It’s Still Legal To Rape Your Wife In India. But That's About To Change

The Indian state has never directly answered the question as to whether Indian women lose their rights to bodily integrity and sexual autonomy upon marriage.

Saptarshi Mandal
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In late February, a court in Delhi finished hearing a case on married Indian women’s right to sexual autonomy, and now, a decision on the matter is awaited.

The Indian Penal Code, enacted by the British colonial state in 1860, exempts forcible sexual intercourse by husbands upon wives from the definition of rape. This means a man cannot be charged with rape if the victim is his wife. Although rape provisions in the penal code have undergone several changes since then, the husband’s immunity has been retained.

In the current case, which began in 2015, two non-government organisations (the RIT Foundation and All India Democratic Women’s Association) challenged the constitutional validity of the marital rape exemption. According to the petitioners, the distinction that Indian rape law makes among women based on their marital status is unreasonable, and hence, in violation of the equality guaranteed by the constitution of India.

Why does the marital rape exception exist?

The original rationale for the exemption was derived from 17th and 18th-century English jurists. For Mathew Hale (chief justice of England between 1671-1676), consent to marriage itself implied consent to sex, which once given could not be revoked.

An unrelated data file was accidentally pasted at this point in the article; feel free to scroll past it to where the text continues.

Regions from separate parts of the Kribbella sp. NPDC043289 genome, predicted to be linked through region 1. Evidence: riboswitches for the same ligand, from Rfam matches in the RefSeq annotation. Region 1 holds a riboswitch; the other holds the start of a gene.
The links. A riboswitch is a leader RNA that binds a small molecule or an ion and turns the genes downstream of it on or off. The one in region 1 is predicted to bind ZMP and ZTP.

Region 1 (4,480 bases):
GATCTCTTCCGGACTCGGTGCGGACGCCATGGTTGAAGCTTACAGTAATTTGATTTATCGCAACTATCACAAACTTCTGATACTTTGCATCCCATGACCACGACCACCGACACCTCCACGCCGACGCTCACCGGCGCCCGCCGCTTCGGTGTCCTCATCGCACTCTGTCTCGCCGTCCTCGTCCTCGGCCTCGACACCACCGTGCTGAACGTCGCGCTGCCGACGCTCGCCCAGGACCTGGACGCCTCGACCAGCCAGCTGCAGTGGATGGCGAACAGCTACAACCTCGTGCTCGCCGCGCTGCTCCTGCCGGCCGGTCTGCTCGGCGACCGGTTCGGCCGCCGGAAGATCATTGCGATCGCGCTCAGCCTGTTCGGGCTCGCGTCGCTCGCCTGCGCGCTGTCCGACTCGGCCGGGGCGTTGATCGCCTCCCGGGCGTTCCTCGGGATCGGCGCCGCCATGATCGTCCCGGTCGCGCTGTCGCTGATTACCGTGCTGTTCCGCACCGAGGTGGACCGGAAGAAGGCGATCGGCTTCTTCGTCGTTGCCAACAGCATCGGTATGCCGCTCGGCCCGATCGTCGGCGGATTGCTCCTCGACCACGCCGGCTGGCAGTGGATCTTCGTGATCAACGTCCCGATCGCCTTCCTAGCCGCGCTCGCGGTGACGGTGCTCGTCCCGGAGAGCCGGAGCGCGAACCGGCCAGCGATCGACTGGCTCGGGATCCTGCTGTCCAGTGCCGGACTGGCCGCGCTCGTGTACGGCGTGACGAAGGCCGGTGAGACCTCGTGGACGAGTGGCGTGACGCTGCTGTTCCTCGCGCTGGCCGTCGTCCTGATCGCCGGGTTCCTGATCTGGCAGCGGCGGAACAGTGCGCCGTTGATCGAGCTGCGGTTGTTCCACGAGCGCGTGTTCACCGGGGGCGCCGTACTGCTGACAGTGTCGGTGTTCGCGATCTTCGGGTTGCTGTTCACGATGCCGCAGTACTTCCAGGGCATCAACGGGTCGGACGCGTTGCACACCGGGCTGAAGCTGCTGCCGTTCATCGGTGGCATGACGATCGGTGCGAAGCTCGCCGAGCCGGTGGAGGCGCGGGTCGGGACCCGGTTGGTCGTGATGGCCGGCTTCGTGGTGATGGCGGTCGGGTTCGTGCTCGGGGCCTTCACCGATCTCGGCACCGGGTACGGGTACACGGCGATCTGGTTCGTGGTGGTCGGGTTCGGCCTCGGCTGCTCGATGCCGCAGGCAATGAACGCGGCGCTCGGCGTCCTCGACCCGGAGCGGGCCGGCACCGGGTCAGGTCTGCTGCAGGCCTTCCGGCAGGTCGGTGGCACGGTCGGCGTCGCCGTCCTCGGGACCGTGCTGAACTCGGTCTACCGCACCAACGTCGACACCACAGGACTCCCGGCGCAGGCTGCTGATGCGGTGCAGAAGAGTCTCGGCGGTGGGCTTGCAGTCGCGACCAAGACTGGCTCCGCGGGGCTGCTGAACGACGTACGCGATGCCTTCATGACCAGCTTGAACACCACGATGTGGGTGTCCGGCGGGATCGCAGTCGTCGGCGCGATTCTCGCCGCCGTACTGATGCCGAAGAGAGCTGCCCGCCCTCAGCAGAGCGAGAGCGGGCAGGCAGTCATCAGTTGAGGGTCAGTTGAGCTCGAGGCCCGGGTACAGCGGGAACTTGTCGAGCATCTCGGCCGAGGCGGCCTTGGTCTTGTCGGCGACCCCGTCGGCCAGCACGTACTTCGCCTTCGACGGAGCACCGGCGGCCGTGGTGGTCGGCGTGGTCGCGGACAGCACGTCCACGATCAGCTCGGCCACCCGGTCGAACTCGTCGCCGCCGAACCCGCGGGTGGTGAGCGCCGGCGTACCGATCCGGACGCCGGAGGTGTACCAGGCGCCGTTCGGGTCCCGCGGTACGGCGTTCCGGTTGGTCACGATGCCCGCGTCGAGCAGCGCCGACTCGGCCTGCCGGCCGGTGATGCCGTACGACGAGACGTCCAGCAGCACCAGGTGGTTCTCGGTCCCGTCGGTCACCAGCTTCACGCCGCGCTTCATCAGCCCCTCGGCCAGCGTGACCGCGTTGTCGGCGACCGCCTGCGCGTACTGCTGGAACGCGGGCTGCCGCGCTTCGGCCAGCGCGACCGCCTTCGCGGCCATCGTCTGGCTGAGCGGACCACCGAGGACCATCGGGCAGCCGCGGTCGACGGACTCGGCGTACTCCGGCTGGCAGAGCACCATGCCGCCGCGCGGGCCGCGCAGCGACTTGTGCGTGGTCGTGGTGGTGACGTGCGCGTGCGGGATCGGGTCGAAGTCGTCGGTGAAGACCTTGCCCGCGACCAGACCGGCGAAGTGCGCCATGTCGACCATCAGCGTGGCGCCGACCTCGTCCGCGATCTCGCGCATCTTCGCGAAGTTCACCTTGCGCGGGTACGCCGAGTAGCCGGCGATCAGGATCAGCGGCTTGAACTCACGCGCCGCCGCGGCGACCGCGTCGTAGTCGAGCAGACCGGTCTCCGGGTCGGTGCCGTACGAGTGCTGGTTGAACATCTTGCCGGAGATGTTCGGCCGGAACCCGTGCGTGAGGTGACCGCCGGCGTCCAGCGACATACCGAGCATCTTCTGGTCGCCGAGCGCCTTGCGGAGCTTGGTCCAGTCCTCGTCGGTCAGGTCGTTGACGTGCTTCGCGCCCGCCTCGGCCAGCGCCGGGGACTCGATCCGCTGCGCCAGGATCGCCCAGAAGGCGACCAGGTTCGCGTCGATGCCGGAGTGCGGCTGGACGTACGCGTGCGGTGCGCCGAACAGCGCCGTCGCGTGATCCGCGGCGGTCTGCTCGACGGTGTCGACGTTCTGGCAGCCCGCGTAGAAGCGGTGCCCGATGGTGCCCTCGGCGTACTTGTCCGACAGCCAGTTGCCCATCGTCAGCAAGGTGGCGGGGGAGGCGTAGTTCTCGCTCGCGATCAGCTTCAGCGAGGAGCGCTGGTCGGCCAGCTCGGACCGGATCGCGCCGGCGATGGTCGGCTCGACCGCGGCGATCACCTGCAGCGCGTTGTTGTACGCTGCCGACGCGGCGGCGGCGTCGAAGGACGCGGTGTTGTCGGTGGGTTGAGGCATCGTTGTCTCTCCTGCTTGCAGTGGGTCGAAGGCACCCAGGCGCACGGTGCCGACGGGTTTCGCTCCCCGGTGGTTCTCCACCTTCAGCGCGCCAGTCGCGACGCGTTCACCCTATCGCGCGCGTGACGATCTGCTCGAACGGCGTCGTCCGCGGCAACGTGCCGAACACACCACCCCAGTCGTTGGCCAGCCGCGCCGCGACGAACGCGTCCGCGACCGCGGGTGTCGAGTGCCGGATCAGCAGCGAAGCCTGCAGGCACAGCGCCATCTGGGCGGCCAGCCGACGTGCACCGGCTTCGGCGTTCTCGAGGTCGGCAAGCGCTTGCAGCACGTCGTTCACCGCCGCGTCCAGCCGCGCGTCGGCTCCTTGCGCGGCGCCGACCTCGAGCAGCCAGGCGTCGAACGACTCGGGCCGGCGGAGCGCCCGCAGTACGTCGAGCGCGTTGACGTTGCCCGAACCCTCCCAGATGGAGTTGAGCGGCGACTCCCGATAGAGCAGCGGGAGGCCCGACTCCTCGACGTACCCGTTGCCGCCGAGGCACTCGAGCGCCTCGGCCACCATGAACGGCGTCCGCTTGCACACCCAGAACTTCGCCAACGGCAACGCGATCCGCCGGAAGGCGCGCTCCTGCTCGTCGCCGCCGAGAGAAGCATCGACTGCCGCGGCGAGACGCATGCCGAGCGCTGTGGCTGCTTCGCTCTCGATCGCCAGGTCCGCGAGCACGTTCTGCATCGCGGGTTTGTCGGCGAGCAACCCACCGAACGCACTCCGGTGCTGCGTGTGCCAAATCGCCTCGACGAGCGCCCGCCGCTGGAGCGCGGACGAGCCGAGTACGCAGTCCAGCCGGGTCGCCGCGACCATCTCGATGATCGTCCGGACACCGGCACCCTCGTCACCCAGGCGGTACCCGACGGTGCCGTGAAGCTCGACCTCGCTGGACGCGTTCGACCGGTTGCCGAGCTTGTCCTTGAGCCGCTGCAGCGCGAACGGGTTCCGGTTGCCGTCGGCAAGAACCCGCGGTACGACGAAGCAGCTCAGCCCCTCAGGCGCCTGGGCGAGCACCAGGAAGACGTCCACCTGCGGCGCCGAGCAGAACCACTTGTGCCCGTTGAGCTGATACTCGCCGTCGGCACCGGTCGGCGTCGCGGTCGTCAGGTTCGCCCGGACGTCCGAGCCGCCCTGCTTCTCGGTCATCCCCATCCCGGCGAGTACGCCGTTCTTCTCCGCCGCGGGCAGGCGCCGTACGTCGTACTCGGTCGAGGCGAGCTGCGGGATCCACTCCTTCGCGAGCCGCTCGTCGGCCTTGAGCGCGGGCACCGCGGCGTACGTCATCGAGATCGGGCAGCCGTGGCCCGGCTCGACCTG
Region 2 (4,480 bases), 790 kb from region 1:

Similarly, English judge and politician, Sir William Blackstone argued that if the husband and the wife became one legal entity upon marriage – as was the law at the time – then, logically speaking, the husband could not be charged with a crime against his own self. In short, these jurists stressed the conceptual impossibility of marital rape.

In England, where these ideas originated, and in Australia, where they travelled with colonialism, the exemption no longer exists. The courts in these countries have held the exemption was never part of the common law (unwritten body of laws based on judicial precedents), and that previous judges were mistaken in believing it was.


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Why is the government against criminalising marital rape in India?

However, the question before the Indian court is not about the historical validity of the husband’s immunity, but its compatibility with the rights and freedoms guaranteed by the Indian constitution. Successive governments have avoided answering the question directly.

As opposed to the “impossibility of marital rape” thesis taken by the English jurists, the Indian state’s attitude can be described as the “inconvenience of marital rape” thesis.


The Indian state does not invoke theories of the wife’s implied consent to sex with the husband or the merger of her personhood with that of the husband’s upon marriage. Nor does it deny sexual violence takes place within marriage.

Instead, it refuses to recognise marital rape, citing a range of factors that it claims pose practical difficulties in enforcing a criminal prohibition on non-consensual sex in marriage. In other words, the refusal to recognise marital rape is presented as a policy decision that seeks to balance competing considerations that are equally relevant.